Ferguson's absurd dilemma: What if being peaceful won't change a thing?

The suggestion that we be peaceful to receive peace back is always urged. It's also ignorant of American history

Published August 20, 2014 11:45AM (EDT)

Protesters move down the street, many carrying roses, Aug. 18, 2014, in Ferguson, Mo.            (AP/Jeff Roberson)
Protesters move down the street, many carrying roses, Aug. 18, 2014, in Ferguson, Mo. (AP/Jeff Roberson)

No exercise has pained me quite like this one. As I sit at the foot of my bed, grasping for new, creative ways to recycle words I've already uttered and written, I am haunted by misfortune. When one is granted the needed time and afflicted with the right condition, he learns there is an infinite number of ways in which he may convey the horror of anti-black mutilation. He learns the romance of murder; how to craft and fashion his phrases such that the balance of unrelenting outrage and insightful prophecy is perfect. I've not yet reached this perfection, but with each passing moment, and each cold, black body slumped upon the concrete, I'm inching uncomfortably close. This is the introduction to a tragic piece you've already read and I've already written, and our familiarity with it induces a degree of depression and rage that is -- fundamentally -- relatable, completely understandable, and often admirable.

The archetypal response, in the wake of such brutality as has reared itself in Ferguson, Missouri, is an attempt to temper the anger of the oppressed; canned suggestions of "peace," and "solitude," and colorless "solidarity" smother the expressions of true black anguish and rage resonating from block to block. So often, media fixations upon looting and rioting in communities wounded by racism insist these are the beginnings of anarchy, without referencing the anarchy that begets them. Looting and rioting are not the advents of anarchy in Ferguson; they are the reflections of anarchy in Ferguson. The anarchy began when 18-year old Michael Brown's body -- absent a weapon of any kind -- was riddled with bullets sponsored by his own tax dollars; the anarchy began when he lay lifeless for hours in the Missouri swelter.

A most important question remains in Ferguson, Missouri, and quite frankly, throughout the entire country: For black folks, why be peaceful? This is an unsettling question to which the response is still uncertain. For peace to occur, the answer need be a straightforward one: "Because peace begets peace." If peace were clearly incentivized in Ferguson, Missouri, peace would wash over Ferguson, Missouri. That it hasn't done so is a striking commentary on the afflicted condition of African-Americans. The behavior of the oppressed does not influence the actions of the oppressor. The suggestion that black folks be peaceful to receive peace in return is ignorant of American history; in it, stories ad nauseam of peaceful black folks murdered by police while standing, while sitting, with hands up, with hands down, while holding babies, while driving, while walking, while talking, while yelling, while sleeping, while bathing, while typing, while riding the train, while singing, while leading countries. Never has peace been incentivized. Always has it been urged.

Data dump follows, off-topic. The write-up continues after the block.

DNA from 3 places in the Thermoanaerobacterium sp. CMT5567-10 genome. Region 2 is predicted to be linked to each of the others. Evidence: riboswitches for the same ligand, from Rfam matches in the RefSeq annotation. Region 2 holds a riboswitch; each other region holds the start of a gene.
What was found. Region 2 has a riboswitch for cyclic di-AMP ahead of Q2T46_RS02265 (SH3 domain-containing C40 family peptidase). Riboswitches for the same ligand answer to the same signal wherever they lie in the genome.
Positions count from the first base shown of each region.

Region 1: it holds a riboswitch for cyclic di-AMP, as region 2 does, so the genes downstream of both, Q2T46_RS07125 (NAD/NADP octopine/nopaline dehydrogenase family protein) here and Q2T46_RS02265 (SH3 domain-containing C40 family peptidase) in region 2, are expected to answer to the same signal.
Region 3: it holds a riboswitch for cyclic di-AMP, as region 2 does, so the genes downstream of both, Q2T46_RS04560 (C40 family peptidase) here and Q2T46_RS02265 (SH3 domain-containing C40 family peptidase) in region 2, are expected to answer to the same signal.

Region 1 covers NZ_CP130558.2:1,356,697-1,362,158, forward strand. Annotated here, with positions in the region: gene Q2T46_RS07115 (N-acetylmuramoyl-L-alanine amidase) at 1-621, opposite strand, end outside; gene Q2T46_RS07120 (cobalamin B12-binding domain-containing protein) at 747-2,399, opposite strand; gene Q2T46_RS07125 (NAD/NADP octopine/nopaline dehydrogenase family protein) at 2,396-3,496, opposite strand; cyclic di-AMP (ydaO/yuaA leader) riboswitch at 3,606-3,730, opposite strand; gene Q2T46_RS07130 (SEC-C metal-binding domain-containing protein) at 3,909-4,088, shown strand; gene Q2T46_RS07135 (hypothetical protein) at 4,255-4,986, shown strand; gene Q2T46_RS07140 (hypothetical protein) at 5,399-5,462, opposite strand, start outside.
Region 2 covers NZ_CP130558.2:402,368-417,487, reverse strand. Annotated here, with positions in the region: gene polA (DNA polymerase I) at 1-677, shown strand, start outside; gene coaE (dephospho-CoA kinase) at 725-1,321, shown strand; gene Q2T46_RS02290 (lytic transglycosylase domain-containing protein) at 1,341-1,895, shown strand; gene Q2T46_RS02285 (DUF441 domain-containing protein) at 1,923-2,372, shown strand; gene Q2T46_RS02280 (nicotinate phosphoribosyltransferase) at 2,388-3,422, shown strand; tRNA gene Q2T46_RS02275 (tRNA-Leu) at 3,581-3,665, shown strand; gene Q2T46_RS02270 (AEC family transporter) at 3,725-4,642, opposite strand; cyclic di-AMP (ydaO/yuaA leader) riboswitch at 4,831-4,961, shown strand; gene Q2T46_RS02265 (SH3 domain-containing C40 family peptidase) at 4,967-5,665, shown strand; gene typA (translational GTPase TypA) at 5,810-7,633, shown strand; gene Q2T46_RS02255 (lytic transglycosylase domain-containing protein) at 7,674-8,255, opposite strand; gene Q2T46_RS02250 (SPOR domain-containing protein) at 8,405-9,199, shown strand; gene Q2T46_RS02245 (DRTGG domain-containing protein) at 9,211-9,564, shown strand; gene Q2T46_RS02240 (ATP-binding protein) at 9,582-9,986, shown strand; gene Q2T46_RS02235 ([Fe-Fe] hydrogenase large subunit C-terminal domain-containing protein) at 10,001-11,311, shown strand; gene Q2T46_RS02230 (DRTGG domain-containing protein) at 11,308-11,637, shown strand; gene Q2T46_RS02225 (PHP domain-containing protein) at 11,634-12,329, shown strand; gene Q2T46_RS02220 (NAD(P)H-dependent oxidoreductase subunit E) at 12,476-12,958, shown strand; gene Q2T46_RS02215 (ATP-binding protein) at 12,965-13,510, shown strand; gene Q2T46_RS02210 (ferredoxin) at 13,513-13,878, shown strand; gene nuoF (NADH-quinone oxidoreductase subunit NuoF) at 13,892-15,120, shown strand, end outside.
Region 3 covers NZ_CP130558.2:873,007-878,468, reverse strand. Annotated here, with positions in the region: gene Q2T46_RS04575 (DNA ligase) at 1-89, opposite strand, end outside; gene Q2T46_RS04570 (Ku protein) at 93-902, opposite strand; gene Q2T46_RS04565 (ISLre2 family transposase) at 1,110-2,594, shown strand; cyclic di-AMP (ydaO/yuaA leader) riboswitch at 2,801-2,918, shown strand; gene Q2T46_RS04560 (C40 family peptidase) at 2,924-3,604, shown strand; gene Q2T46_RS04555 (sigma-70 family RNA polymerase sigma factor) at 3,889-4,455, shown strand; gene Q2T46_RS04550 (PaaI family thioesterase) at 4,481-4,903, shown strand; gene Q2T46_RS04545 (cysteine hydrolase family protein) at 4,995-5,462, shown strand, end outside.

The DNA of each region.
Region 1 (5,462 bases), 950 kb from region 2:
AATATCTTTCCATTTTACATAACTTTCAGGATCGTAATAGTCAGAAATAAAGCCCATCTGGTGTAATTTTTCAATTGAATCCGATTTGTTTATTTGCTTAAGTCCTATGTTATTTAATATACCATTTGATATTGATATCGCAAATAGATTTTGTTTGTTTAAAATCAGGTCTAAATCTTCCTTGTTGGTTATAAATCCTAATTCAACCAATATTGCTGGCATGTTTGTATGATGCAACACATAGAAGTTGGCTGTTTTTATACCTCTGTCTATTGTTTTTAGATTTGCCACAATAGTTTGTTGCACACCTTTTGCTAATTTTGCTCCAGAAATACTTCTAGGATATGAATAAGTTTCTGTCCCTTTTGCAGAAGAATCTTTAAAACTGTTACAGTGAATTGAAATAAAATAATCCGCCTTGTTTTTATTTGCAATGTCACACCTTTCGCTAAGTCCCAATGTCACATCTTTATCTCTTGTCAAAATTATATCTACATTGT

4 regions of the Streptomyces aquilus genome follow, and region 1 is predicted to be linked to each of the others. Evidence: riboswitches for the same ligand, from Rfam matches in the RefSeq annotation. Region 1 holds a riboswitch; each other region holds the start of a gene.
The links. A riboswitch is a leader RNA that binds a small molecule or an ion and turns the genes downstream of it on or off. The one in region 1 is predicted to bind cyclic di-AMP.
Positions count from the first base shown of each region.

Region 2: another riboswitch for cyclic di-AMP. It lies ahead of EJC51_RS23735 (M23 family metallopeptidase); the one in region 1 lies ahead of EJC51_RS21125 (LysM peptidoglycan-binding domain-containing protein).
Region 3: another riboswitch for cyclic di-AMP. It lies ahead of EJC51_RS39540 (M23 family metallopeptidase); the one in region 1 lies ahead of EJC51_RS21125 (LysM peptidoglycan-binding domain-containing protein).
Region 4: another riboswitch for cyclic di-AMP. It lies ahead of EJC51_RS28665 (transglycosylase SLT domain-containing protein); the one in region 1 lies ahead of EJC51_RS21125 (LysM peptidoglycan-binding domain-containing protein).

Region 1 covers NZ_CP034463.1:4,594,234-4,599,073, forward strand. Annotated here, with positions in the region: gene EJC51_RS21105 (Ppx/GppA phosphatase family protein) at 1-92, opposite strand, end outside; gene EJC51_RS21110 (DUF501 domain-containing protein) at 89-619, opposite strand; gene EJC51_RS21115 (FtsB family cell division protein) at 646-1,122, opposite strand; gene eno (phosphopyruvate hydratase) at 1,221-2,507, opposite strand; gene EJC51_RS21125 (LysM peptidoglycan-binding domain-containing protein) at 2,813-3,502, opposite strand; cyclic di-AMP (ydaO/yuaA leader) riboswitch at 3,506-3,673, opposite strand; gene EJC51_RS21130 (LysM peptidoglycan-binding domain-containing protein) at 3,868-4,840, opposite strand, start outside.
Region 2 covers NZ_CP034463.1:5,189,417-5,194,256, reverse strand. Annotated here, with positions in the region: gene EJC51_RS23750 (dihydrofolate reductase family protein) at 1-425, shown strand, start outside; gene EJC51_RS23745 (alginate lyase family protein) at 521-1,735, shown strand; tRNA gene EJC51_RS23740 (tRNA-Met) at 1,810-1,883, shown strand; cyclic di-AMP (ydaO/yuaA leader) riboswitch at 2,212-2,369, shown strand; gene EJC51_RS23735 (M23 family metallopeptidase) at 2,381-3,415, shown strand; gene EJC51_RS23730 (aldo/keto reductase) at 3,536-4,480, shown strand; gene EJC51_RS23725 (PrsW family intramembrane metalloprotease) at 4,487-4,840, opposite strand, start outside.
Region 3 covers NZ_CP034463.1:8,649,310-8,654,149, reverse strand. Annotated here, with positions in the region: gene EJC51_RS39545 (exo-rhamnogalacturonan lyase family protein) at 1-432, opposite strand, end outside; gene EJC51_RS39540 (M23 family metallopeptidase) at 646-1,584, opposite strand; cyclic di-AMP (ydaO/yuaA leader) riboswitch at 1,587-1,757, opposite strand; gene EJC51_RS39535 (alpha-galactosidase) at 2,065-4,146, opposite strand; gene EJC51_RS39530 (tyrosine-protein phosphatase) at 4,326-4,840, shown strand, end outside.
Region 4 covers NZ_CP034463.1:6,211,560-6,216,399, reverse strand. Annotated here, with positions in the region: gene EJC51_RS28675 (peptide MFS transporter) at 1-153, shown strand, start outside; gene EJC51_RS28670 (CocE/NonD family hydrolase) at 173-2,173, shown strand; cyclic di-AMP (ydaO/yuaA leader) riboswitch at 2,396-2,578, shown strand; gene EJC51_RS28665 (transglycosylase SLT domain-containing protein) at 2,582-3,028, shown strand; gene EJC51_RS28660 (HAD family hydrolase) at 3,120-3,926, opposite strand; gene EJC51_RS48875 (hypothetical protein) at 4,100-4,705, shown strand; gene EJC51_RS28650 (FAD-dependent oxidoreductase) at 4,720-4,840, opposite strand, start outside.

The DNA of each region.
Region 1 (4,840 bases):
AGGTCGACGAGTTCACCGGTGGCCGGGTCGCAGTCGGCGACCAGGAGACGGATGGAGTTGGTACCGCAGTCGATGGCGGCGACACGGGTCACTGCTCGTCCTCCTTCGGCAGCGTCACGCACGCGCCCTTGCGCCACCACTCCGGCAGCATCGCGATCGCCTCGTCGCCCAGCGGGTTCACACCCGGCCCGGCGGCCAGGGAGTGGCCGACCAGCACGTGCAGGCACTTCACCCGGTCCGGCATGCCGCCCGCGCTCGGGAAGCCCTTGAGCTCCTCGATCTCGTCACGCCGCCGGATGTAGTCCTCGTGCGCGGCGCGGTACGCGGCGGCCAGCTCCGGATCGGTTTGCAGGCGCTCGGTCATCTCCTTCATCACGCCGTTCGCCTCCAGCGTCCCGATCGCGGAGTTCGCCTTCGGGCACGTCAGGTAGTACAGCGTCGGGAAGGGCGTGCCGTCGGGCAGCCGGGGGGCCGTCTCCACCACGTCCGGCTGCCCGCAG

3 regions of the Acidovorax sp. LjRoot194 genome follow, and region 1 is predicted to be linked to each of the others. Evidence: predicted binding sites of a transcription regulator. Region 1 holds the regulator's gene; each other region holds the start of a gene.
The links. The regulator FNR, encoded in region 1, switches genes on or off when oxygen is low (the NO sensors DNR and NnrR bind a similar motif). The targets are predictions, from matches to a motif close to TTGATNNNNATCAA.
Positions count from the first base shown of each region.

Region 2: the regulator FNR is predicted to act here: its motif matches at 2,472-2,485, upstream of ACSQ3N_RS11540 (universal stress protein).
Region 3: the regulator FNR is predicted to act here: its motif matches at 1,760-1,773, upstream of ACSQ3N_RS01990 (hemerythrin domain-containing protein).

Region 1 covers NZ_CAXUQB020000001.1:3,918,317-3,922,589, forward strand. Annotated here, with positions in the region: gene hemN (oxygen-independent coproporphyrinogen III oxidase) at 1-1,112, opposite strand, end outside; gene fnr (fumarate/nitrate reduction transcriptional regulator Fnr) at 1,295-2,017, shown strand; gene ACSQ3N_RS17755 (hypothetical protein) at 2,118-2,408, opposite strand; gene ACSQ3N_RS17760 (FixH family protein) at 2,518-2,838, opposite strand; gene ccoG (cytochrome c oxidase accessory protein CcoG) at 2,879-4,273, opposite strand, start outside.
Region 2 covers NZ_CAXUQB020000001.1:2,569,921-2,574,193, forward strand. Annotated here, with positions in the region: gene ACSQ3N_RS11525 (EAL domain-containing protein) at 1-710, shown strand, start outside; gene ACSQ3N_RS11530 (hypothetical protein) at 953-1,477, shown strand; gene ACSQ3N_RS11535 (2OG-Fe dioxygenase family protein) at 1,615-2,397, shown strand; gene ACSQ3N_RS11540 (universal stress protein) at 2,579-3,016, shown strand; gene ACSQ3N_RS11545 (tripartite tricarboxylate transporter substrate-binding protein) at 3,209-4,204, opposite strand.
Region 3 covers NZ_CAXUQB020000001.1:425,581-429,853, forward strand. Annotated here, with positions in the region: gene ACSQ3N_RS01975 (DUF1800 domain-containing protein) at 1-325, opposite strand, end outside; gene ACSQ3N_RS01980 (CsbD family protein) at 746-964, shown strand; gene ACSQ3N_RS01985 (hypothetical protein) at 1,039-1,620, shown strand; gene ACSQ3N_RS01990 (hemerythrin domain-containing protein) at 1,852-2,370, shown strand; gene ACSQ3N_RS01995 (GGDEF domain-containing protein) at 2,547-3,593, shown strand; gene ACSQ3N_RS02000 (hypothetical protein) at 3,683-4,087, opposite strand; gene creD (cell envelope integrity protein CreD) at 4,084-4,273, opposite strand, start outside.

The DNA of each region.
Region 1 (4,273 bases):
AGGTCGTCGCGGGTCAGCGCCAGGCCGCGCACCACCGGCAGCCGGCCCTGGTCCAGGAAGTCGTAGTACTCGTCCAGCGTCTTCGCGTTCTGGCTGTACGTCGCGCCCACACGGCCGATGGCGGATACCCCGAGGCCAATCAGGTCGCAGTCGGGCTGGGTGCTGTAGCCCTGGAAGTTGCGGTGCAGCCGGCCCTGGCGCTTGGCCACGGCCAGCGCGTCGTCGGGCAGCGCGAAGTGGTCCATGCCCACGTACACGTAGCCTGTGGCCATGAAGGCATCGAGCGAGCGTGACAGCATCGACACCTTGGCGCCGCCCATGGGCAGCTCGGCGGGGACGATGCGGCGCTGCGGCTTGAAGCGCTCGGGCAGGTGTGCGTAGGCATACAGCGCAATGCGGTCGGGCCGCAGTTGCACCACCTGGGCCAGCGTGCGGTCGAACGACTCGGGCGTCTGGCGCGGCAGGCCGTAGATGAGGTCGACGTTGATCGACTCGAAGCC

The rage that fuels racism and the rage in response to racism are not coplanar. Simply: The former is inexplicable sin, the latter is justifiable sentiment. Arriving at this conclusion requires that, in the United States of America, racism be viewed as the sinister force it is; never can it be considered benign, whether it results in an unnecessary traffic stop or a bullet lodged in the brain of an 18-year-old. Arriving at this conclusion requires a respect for the immense power of intoxication racism demonstrates, both in hypnotizing its actors and inspiring its victims. Racism in American cannot, however, be eradicated while criticizing the anger of those it injures, because a true understanding of the impact, incredible reach and tremendous harm of racism would see that anger as the only reasonable response. When anti-racist anger is expressed and calls for peace are the response, silence -- not peace -- seems the intended outcome.

The onus of reconciliation never falls upon the oppressed, but rather solely upon the oppressor. The United States of America, in these times of frightening and disheartening familiarity, is forced -- once more -- to acknowledge the persistence of its historic, grotesque violence levied against the black body. And, perhaps, most unfortunate is that this most recent incident of mutilation has already disappeared into the ether of American ideological duality. Some in America, excluding its pigmented polis, have not yet concluded whether a black or brown man is worth more upright -- proud, and virile, and strong -- or strewn across the street in a puddle of his own maroon. I cannot, in earnest, expect a man to accept such a reality without anger. I respect his anger. I love it with all my heart. I will only pray he guide it as best he can.

By Ja'han Jones

Follow Ja'han Jones on Twitter at @_jahan.

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Black Men Editor's Picks Ferguson Michael Brown Missouri Police Police Militarization Protests Race Racism